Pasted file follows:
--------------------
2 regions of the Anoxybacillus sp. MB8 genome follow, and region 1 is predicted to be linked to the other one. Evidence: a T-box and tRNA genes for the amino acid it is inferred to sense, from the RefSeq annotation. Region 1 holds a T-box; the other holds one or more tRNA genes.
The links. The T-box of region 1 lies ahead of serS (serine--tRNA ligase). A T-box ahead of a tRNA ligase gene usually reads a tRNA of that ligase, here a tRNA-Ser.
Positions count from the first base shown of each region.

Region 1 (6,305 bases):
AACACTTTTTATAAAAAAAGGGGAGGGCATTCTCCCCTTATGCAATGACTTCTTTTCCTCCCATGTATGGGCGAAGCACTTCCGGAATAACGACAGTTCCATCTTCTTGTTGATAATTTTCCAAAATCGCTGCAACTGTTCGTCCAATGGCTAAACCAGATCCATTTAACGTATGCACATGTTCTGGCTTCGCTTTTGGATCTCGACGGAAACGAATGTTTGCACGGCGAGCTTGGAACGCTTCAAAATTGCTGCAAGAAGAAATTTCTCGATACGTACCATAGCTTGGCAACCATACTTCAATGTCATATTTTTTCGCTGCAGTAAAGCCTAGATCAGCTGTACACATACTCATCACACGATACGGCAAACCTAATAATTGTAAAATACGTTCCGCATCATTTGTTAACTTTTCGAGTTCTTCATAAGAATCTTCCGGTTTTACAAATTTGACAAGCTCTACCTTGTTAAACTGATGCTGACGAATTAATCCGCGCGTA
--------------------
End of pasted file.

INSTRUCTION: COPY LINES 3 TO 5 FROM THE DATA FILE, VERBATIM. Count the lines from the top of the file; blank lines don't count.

Positions count from the first base shown of each region.

Region 1 (6,305 bases):
AACACTTTTTATAAAAAAAGGGGAGGGCATTCTCCCCTTATGCAATGACTTCTTTTCCTCCCATGTATGGGCGAAGCACTTCCGGAATAACGACAGTTCCATCTTCTTGTTGATAATTTTCCAAAATCGCTGCAACTGTTCGTCCAATGGCTAAACCAGATCCATTTAACGTATGCACATGTTCTGGCTTCGCTTTTGGATCTCGACGGAAACGAATGTTTGCACGGCGAGCTTGGAACGCTTCAAAATTGCTGCAAGAAGAAATTTCTCGATACGTACCATAGCTTGGCAACCATACTTCAATGTCATATTTTTTCGCTGCAGTAAAGCCTAGATCAGCTGTACACATACTCATCACACGATACGGCAAACCTAATAATTGTAAAATACGTTCCGCATCATTTGTTAACTTTTCGAGTTCTTCATAAGAATCTTCCGGTTTTACAAATTTGACAAGCTCTACCTTGTTAAACTGATGCTGACGAATTAATCCGCGCGTA